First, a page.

5. CBrachyrhynchos // August 12, 2011 at 9:51 am //

    I make a habit of reading the conclusion, largely because I can’t stand getting suckered by a bait-and-switch where the author says to me, “Ha! You thought this was going to be a well-structured novel! It’s just the first chapter of my big money-making epic! And here’s a cliffhanger!”  I’ll forgive it in a handful of authors (Pratchett and Bujold) I trust to deliver a good novel anyway, but most other cases are just a cover for bad pacing and development.

  6. Absolutely not. No spoilers, ever. I will not even visit a website with spoilers until I read the work at hand. *I* choose if spoilers ruin it for me not some damned research paper.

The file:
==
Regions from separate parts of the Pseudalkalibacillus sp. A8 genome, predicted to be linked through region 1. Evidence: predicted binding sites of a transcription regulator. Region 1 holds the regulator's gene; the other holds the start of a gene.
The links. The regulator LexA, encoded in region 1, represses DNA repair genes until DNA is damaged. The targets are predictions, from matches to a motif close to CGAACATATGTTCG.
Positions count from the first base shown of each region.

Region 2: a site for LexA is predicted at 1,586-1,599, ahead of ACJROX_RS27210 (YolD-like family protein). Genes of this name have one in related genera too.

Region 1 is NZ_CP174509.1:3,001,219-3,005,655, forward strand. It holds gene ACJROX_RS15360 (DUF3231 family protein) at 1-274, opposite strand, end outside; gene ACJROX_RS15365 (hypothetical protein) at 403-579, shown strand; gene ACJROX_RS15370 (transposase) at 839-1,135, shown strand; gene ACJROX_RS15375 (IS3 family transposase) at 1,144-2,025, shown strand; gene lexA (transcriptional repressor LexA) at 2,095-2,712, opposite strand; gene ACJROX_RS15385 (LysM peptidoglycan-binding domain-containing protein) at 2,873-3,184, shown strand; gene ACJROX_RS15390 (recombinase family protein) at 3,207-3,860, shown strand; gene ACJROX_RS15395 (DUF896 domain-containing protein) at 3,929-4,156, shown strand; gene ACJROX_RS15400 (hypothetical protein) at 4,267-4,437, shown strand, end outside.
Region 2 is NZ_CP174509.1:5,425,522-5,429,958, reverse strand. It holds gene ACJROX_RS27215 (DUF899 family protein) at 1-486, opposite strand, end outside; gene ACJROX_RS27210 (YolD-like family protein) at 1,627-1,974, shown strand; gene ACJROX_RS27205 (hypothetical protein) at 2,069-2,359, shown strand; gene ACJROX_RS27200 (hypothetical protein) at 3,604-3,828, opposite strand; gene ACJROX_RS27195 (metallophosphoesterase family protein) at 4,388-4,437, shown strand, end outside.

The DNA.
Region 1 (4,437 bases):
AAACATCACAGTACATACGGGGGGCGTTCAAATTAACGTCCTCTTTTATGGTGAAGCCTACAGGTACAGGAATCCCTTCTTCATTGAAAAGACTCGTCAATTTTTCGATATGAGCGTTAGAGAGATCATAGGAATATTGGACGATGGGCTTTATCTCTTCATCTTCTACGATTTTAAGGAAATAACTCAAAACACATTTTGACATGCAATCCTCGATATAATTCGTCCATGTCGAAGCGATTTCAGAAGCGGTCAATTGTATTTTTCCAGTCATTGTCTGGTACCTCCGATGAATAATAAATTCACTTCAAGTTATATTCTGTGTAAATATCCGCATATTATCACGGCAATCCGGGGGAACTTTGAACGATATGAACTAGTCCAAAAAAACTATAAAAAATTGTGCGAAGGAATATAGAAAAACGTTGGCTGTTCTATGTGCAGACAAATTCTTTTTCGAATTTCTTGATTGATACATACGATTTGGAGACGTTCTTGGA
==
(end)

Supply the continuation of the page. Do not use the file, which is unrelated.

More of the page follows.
7. This is further evidence of a complete lack of respect for authors and a climate where the reader thinks they know better.

  8. I recall the character of Harry Burns in When Harry Met Sally said he did this in case he died in the middle of reading a book. We even see him do it in a scene.

    I once did try to read the last line of a book first (Lucifer’s Hammer) and was mightily confused.

    Now, I prefer to be surprised, or to put it another way, prefer to see where the author unfolds the narrative rather than seeing the ending. 


  9. I sometimes read the end first. Blame it on too many books where I felt betrayed by the ending. Also, if I’ve read the requisite 50-100 pages and am not liking the book then I will read the end to see if I think I want to continue. I see I’m in the minority here. Is it a disservice to the author? Maybe, but, once the book has been offered for public consumption and I’ve put down my money for it, then it becomes my decision how to interact with the text.